Wind power cut Xcel Energy’s carbon emissions last year. But is the utility moving fast enough to meet goals?

Colorado’s largest electricity provider expects to have 4,400 MW of wind power by the end of the year. Details are expected in Xcel’s resource plan Wednesday.

Mark Jaffe Feb 24, 2021

Some of the wind turbines that make up NextEra Energy’s massive Limon wind farm turn north of Interstate 70 near Genoa. The power generated is sold to Xcel Energy under long-term contracts. (Dana Coffield, The Colorado Sun)
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Xcel Energy cut its carbon emissions by 5% in 2020 compared with 2019, in large part due to the addition of new wind generation, according to the company, Colorado’s largest electricity provider.

Carbon emissions declined a record 12% in Xcel’s companywide service area, which includes Minnesota, North Dakota, South Dakota, Michigan, Wisconsin, Texas and New Mexico.

Xcel’s carbon dioxide emissions come from burning coal and natural gas to generate electricity. Coal is the main source of carbon emissions.

The company attributed the reduction to the addition of renewable generation across its system, including 800 megawatts of wind projects in late 2019 and 2,200 MW in 2020.

Among those projects is the 500 MW Cheyenne Ridge Wind Farm, a 229-turbine facility, straddling Kit Carson and Cheyenne counties, which was completed in September.

“Since 2018, we’ve added more than 1,500 megawatts of wind capacity in Colorado, with wind producing 31% of our energy in 2020. That’s up from 24% wind energy in our Colorado energy mix in 2018,” Michelle Aguayo, an Xcel spokeswoman, said in an email.

Xcel expects to have 4,100 MW of wind generating capacity in Colorado by the end of this year. Overall, Xcel said it now has 10,000 MW of wind generating capacity online in its service territories.

In September the company set a record for hourly generation with wind supplying 70% of the system’s electricity.

Since 2005, Xcel said it has cut its companywide carbon emissions by 51%. Colorado emissions are down 46%, which is the equivalent of taking 200,000 cars off the road, Aguayo said.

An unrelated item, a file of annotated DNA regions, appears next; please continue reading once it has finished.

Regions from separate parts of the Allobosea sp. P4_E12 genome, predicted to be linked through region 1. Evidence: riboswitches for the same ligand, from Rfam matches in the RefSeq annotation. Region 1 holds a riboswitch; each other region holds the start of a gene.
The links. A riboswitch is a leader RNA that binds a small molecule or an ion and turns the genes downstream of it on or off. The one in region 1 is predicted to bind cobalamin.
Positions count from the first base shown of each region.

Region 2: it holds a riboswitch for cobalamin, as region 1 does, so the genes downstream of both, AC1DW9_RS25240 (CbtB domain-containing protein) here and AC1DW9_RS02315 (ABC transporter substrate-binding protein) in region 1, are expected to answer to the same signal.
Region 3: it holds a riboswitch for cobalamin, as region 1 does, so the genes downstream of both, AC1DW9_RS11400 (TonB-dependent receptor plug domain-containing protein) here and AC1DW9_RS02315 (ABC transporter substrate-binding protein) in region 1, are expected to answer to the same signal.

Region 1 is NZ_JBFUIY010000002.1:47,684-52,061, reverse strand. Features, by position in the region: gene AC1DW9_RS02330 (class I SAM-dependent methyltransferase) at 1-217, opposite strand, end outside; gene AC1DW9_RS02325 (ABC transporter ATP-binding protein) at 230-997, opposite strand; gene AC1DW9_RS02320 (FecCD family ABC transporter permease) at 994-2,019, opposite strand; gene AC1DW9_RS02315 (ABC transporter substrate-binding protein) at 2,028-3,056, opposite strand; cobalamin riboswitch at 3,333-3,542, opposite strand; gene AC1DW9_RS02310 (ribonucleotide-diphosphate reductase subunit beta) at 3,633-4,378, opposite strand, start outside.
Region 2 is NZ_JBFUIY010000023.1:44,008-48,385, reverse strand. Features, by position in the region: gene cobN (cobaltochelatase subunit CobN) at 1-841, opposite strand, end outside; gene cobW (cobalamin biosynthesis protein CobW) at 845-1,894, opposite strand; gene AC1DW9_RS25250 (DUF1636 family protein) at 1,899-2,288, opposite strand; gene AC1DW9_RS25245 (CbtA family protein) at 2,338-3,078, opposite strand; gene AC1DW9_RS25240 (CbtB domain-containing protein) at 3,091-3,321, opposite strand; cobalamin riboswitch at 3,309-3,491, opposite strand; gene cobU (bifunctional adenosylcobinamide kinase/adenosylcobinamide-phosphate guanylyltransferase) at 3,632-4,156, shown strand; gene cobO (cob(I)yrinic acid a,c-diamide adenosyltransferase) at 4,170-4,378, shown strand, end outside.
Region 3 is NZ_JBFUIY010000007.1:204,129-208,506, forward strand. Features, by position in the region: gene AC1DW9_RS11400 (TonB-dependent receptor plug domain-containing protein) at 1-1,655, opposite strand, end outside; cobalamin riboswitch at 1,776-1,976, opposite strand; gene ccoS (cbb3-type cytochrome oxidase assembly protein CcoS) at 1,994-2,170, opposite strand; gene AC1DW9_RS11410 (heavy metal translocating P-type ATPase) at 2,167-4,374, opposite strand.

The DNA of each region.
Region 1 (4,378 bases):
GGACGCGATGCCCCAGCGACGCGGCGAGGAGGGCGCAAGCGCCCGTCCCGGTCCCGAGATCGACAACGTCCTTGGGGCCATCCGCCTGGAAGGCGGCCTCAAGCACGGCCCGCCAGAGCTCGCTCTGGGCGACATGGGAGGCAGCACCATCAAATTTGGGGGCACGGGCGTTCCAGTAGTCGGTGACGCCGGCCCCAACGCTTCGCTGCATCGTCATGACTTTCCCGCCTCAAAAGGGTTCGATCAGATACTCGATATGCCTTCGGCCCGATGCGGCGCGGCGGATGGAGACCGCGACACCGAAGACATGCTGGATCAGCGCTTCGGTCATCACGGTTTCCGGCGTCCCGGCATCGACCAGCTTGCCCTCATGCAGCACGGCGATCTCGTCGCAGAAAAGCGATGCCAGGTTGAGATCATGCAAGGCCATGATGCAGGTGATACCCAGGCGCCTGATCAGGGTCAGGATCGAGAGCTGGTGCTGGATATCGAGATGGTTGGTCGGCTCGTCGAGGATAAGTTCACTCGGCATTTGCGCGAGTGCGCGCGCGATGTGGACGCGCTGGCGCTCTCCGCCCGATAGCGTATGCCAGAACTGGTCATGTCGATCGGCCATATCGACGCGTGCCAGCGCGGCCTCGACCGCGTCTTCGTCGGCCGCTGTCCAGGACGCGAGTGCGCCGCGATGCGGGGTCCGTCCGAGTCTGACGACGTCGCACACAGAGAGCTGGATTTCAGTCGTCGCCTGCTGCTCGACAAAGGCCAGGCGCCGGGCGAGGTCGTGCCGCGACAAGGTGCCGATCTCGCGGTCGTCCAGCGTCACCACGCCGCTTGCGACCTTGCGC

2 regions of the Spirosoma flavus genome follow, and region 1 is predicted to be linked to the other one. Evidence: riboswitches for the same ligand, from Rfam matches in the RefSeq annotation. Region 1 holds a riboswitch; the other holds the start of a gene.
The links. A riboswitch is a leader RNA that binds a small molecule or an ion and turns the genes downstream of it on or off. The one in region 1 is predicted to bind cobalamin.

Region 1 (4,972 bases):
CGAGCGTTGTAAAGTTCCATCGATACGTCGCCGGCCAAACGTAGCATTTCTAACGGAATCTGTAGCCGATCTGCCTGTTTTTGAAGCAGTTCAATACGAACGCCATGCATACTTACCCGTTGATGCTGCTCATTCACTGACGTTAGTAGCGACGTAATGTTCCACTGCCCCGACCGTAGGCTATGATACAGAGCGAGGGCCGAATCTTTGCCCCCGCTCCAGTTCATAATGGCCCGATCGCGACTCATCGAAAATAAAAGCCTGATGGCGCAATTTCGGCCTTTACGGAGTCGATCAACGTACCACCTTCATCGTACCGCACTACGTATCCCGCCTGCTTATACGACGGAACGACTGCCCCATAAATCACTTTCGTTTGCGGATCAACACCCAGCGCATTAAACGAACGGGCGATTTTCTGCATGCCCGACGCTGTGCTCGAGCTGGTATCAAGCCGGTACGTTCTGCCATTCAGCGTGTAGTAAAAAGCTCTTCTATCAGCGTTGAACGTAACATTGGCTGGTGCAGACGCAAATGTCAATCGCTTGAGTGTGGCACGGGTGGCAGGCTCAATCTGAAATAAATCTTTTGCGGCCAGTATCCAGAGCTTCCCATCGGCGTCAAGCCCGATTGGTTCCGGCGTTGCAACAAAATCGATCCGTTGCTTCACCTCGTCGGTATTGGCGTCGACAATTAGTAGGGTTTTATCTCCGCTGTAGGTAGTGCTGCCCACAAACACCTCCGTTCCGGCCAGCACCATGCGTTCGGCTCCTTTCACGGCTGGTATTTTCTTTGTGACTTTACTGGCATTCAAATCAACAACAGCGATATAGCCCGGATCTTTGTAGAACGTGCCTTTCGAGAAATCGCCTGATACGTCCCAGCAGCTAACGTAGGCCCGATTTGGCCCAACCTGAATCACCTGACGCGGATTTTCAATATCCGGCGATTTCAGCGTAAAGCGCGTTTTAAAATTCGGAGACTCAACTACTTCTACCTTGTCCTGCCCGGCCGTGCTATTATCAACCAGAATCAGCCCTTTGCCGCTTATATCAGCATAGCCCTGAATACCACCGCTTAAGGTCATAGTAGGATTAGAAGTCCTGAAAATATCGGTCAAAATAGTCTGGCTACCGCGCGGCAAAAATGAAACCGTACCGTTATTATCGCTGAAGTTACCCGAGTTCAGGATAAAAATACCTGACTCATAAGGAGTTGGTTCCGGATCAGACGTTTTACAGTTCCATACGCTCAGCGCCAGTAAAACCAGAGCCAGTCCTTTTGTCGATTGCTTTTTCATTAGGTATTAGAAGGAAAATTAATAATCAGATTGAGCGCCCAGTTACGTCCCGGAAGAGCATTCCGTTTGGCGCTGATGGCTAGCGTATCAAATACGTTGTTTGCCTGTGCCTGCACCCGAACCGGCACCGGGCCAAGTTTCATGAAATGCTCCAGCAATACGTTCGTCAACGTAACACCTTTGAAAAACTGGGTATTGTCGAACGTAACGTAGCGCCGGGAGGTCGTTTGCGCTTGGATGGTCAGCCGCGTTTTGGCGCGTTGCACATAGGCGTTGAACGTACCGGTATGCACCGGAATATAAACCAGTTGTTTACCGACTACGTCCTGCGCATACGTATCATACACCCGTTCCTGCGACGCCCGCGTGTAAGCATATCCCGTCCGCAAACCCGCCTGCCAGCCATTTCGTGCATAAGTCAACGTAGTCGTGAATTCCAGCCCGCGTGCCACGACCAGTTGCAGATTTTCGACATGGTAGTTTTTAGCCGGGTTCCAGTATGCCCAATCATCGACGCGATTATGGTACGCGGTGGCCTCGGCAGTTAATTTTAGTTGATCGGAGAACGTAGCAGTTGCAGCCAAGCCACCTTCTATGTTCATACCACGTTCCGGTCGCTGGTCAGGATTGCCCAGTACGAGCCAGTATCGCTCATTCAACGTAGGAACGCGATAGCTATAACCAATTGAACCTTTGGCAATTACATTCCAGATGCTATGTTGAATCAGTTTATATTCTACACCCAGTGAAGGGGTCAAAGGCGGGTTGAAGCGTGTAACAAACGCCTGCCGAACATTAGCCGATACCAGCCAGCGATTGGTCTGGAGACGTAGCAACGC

Still, the Sierra Club in a recent report gave Xcel a C grade for clean energy and carbon reductions. “This is because Xcel still has two coal plants operating past 2030 and not enough renewable energy capacity planned to replace its fossil fuel generation by 2030,” said Anna McDevitt, senior campaign representative for the Sierra Club’s Beyond Coal campaign.

Xcel is set to have significant carbon emissions reductions in Colorado in the next few years as it closes four coal-fired units before 2030.

Unit 1 at the Comanche Generating Station in Pueblo is slated to close in 2022 and Unit 2 will close in 2025. Two units at the Hayden plant in northwest Colorado are set to close in 2027 and 2028.

Closing the four units will shutter more than 1,200 MW of coal-fired capacity.

That will leave Xcel with two coal-fired power plants in Colorado: the 750 MW Comanche 3 unit and the 505 MW Pawnee plant near Brush.

Xcel is unveiling its Electric Resource Plan Wednesday. The plan, which projects demand and how the utility plans to meet it, will be filed with the Colorado Public Utilities Commission in March. New clean energy initiatives are expected to be part of the plan.

Xcel Energy’s Comanche Generating Station, shown here in a March 5, 2020, photo, is the largest power plant in Colorado. The steam-driven, coal-fueled plant, located in Pueblo, generates 1,410 megawatts of power. (Mike Sweeney, Special to The Colorado Sun)

Indiana looks to establish statewide renewable development regulations

H.B.1381, which would establish standardized renewable development regulations across the state, has passed in the Indiana House and now moves to the Senate.


Indiana legislators have advanced a bill that would standardize development regulations for wind and solar projects statewide, superseding any existing county or regional standards.

The bill, H.B.1381, passed 58-38 in the state House and will now move on to the Senate. The bill was sponsored by state Rep. Ed Soliday, a Republican from Valparaiso.

Most notably, the bill would open up development in the 32 Indiana counties that previously enacted bans on renewable power projects. Outside of that provision, the bill also includes setback and height requirements, a ground cover mandate, prefunding of decommissioning costs, and an obligation to minimize interference with roads and wireless signals.

According to Soliday, the bill was passed not in an effort to push more counties to develop renewable projects or to cut the state’s emissions, but to help Indiana establish a renewable market rather than force interested energy buyers to look to other states to fill their needs.

“This is not the Green New Deal, and you won’t see that coming from me,” Soliday told local press. “The Green New Deal sets renewable requirements; we’re not doing that.”While this bill may not directly bring a wave of new solar development to the Hoosier state, it at least makes the process of doing so somewhat easier. As it currently stands, Indiana is about middle of the pack for installed solar capacity as a state, with the state’s 475 MW of installed solar good for 23rd in the nation, according to the Solar Energy Industries Association.The future looks a lot brighter than average, however, as SEIA predicts that the state will add 3,045 MW over the next 5 years, good for 10th in the country over that time. A significant portion of this capacity will be coming from Northern Indiana Public Service Co. (NIPSCO), as the company has announced it will be bringing an additional 900 MW of capacity online by 2023, across just three projects.NIPSCO also announced three large requests for proposals in the fall, one of which seeks to add 2.3 GW of solar plants coupled with energy storage.

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